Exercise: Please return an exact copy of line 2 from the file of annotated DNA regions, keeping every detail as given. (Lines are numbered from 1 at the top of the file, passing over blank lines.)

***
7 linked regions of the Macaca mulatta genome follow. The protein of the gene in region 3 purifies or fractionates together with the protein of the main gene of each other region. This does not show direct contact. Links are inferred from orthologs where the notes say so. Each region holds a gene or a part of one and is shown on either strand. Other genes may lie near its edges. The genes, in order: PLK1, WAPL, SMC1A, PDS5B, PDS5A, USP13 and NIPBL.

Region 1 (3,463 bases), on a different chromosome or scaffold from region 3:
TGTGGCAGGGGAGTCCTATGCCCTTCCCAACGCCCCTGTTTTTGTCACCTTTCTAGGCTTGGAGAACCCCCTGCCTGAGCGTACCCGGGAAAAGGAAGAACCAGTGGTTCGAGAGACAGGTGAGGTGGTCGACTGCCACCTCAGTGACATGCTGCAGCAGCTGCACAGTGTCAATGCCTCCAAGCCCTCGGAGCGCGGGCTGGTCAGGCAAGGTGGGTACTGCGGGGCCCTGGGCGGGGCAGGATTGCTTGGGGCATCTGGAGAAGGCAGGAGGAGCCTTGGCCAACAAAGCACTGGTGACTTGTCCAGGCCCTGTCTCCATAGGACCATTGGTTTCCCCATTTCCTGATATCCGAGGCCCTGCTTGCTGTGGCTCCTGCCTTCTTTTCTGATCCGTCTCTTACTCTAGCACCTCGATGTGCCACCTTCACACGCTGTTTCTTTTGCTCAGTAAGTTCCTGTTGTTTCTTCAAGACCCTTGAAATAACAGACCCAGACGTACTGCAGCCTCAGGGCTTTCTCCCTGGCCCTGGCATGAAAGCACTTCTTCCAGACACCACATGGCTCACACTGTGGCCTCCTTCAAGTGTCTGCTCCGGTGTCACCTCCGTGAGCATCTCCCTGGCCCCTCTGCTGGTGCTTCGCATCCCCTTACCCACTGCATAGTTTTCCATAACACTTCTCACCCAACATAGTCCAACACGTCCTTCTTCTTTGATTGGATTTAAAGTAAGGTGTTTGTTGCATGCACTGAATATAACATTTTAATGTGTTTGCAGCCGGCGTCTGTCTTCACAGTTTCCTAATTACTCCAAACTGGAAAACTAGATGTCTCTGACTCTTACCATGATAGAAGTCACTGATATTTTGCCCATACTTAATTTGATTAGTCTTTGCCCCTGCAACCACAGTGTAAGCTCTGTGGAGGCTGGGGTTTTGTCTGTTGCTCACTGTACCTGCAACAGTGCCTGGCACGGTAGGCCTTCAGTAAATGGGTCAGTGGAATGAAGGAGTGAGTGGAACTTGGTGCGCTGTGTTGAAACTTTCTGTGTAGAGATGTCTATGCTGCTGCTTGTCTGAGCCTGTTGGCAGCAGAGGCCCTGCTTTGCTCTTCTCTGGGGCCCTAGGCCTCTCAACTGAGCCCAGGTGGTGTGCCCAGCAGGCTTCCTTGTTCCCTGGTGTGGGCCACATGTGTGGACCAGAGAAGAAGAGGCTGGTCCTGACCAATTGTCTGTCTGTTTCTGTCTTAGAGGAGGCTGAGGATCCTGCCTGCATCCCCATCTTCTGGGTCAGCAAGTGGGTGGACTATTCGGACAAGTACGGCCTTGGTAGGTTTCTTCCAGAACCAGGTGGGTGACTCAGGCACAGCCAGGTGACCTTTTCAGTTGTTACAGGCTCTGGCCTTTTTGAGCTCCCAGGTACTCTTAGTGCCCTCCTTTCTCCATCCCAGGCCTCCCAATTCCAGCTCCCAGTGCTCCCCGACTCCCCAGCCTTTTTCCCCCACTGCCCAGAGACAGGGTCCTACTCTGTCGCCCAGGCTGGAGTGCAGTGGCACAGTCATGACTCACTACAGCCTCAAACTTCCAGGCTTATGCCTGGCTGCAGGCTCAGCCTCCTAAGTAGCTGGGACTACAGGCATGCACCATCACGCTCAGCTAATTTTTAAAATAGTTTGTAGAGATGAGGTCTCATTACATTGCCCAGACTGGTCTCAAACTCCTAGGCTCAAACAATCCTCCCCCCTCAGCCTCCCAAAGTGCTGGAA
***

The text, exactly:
Region 1 (3,463 bases), on a different chromosome or scaffold from region 3: